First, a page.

Every summer cottage has a story and for every story there is a little magic. It’s the same magic that makes the light in the firefly flicker and glows white in the hottest flame of the campfire. It’s the magic that is in the air on that first long weekend in May and in little faces when they become bewitched with tales of Ghost Ships and graveyards. It’s the magic in the light of the moon as you tuck your sandy feet into bed at night and you know that summer is just beginning.

For over fifty years Doris Young and her family have been charmed by the simple magic of their own seaside retreat not far from where the Pictou Harbour meets the Northumberland Strait. Her cottage, built almost a century ago is nestled in the birch trees in an area known as Seacrest. It was once the trendy spot for summering, with families from Pictou, Truro and Halifax returning to the shore every year. Today it is not the summer hot spot that it used to be when dozens of children were beating down the paths between the cottages. Many of the cottages are gone or replaced with newer structures and the children that once traipsed up and down the bank to the beach are grandparents now who look forward to a few days in July or August when they can share their summer legacy with the next generation.

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The Young cottage remains much the same as it was almost one hundred years ago when the Fullerton family built it. For a while it was owned by the Fergusons who owned the Pictou Shipyards before Doris, now in her ninety-fourth year and her husband Clarence, purchased the property in the early 60s. The couple was living in Sydney where Clarence was practicing Internal Medicine when they bought the cottage on the urgency of Clarence’s brother Fraser, who owned a property a little further down the shore. A year or two after purchasing the cottage Doris, Clarence and their three children Gordon, Robert and Joan moved back to their hometown of Pictou, where Clarence continued with his medical practice.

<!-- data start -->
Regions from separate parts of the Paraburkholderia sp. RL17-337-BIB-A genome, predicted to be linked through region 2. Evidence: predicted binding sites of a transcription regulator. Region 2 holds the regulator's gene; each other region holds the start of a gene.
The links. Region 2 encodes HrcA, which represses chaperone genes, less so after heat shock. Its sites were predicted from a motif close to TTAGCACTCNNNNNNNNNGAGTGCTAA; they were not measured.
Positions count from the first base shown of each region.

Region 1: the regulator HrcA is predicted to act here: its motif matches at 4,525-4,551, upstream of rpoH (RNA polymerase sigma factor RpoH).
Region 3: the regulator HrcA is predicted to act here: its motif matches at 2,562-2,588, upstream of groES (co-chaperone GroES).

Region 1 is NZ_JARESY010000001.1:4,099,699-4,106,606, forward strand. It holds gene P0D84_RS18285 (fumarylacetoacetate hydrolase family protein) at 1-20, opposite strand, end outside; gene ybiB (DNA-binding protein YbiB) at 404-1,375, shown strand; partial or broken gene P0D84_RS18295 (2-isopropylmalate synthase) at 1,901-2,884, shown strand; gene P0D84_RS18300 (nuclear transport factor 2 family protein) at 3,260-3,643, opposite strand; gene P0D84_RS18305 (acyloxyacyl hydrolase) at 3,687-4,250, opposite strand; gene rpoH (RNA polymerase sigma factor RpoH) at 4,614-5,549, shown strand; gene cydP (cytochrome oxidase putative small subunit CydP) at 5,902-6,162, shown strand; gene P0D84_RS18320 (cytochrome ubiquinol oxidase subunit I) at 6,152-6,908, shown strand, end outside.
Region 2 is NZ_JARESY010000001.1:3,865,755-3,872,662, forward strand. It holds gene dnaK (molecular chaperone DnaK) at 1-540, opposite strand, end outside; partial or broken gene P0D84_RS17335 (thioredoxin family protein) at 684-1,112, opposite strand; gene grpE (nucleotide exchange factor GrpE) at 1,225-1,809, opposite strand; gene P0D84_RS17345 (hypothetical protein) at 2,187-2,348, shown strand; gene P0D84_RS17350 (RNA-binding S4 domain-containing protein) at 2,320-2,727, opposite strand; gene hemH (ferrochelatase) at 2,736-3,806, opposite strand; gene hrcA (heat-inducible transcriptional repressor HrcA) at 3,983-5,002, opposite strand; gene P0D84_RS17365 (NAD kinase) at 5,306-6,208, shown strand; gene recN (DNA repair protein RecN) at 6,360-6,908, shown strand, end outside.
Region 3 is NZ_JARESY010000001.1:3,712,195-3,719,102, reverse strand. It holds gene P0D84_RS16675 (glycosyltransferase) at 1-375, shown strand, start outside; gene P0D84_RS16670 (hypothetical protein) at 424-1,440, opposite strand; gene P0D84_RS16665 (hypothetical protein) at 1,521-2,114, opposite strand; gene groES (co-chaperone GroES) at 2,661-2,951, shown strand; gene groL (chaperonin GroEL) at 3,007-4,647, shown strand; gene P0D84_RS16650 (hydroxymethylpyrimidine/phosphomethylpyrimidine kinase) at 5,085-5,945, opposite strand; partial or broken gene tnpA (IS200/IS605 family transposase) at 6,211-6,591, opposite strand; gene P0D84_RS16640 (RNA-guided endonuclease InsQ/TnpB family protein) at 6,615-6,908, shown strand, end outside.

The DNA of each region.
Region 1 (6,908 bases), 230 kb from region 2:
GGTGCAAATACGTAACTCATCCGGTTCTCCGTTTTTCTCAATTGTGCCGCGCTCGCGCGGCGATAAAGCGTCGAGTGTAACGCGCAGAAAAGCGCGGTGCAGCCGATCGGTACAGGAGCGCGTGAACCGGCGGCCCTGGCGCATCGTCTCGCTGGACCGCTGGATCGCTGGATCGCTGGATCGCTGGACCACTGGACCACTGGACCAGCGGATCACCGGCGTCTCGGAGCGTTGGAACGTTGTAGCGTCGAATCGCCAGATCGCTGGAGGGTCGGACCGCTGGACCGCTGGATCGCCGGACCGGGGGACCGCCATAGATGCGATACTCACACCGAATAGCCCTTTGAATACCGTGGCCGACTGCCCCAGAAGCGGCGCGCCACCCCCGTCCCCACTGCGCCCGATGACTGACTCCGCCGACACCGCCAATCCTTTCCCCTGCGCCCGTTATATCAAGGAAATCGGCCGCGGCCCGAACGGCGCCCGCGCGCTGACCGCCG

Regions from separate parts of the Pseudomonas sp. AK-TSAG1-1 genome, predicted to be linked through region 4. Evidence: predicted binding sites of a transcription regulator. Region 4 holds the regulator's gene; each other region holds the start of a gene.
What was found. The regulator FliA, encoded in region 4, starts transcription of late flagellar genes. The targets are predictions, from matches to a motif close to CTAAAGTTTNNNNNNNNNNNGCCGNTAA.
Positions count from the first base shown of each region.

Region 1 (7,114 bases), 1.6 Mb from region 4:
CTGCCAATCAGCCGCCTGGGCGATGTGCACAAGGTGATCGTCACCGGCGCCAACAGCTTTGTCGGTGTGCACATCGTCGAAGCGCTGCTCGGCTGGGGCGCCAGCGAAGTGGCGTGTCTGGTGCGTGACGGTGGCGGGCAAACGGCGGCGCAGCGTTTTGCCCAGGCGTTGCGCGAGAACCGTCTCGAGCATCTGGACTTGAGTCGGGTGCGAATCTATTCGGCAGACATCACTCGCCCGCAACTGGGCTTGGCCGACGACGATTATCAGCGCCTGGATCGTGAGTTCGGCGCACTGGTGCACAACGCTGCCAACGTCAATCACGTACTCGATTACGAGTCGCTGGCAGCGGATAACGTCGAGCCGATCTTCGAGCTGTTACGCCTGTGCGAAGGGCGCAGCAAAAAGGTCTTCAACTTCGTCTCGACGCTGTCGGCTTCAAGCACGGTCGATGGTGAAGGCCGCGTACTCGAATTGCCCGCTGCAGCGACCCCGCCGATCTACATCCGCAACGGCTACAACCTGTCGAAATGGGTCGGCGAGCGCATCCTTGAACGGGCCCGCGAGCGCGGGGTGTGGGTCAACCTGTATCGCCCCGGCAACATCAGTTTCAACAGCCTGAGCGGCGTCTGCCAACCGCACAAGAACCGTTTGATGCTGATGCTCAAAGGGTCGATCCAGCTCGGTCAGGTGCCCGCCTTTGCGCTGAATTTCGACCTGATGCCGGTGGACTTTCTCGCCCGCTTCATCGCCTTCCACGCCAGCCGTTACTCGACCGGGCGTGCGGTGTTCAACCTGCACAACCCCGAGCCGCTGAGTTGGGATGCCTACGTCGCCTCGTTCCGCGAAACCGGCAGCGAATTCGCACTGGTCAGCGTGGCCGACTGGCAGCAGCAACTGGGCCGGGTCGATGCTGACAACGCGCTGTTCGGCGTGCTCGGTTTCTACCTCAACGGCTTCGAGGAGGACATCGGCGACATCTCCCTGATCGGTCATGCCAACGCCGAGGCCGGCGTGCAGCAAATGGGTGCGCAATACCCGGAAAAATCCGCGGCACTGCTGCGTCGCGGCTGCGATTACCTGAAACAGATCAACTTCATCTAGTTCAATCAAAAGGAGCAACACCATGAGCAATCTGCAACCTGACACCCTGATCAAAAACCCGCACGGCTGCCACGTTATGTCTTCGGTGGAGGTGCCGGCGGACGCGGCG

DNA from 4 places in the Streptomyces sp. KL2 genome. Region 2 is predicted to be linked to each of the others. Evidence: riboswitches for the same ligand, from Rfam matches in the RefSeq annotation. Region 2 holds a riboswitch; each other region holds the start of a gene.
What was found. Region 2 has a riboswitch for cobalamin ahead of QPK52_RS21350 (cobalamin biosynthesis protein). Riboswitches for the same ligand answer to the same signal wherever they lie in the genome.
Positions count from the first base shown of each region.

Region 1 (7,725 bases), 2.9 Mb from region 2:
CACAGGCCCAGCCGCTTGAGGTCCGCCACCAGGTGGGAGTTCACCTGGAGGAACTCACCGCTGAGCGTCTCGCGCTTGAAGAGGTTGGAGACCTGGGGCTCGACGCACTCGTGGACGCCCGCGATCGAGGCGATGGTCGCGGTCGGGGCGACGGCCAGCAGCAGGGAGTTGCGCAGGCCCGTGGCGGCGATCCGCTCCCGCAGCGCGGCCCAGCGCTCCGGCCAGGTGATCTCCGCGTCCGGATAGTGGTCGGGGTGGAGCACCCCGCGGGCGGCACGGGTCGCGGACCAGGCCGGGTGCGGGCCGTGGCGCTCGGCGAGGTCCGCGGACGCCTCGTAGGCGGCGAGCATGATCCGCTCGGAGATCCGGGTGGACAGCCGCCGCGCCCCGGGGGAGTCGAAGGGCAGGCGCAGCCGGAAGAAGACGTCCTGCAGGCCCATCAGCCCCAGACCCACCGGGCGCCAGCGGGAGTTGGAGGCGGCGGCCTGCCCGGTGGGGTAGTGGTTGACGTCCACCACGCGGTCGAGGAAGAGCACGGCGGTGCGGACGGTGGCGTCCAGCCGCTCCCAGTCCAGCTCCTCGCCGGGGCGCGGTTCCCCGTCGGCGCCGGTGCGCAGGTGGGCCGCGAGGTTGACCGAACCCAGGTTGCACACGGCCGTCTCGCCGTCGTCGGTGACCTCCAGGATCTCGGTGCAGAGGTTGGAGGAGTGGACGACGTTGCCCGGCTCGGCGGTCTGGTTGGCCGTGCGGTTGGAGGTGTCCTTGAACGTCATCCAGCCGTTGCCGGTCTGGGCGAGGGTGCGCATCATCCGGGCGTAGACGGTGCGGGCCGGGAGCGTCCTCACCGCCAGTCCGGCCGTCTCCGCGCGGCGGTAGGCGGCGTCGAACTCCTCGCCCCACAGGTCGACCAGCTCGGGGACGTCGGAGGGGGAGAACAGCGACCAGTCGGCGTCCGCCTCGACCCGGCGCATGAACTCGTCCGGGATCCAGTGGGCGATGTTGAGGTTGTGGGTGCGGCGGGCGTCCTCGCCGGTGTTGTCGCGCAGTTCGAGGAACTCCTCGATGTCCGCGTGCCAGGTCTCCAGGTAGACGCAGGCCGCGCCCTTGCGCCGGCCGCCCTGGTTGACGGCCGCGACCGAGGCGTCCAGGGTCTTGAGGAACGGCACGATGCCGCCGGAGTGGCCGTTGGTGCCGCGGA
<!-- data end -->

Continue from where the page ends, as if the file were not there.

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“Fraser just seemed to really want us to have this cottage,” remembers Doris as she shuffles through a small stack of cottage snaps. “We had rented a cottage in Caribou for a few summers and when he heard that this one was for sale he made sure that we bought it.”

The cottage is not grand by today’s standards but it is very typical of the cottage design of the era. By the early 1900s cottages started to gain popularity in different parts of the province. The railway made it easier to travel and as vehicles became more accessible and affordable holidays and cottage life was quickly becoming part of the summer experience. By the 1960s when the Young’s bought their property in Pictou, cottaging was part of the Canadian culture.

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The cottage was built as a single story with a verandah that wrapped around the four sides. Doris said that she was told that the original builder, Mr. Fullerton wanted a place to get out of the sun as it moved through the sky. “I think there was also an outdoor kitchen and the Fergusons would have moved the kitchen inside along with the plumbing.”
In the centre of the cottage the original fireplace made from beach stones still stands as the backbone of the dwelling. There is a gentle sway in the floor from the weight of the fireplace and which calls for the occasional hoist on a jack to level things out.

A deck and screen porch replaced the aging verandah and when Doris and Clarence replaced the windows in their house in town they installed them at Seacrest. Small panes of glass and old brass latches under thick layers of white paint are adorned with sun catchers and trinkets held by tiny suction cups that almost appear like they are holding everything together.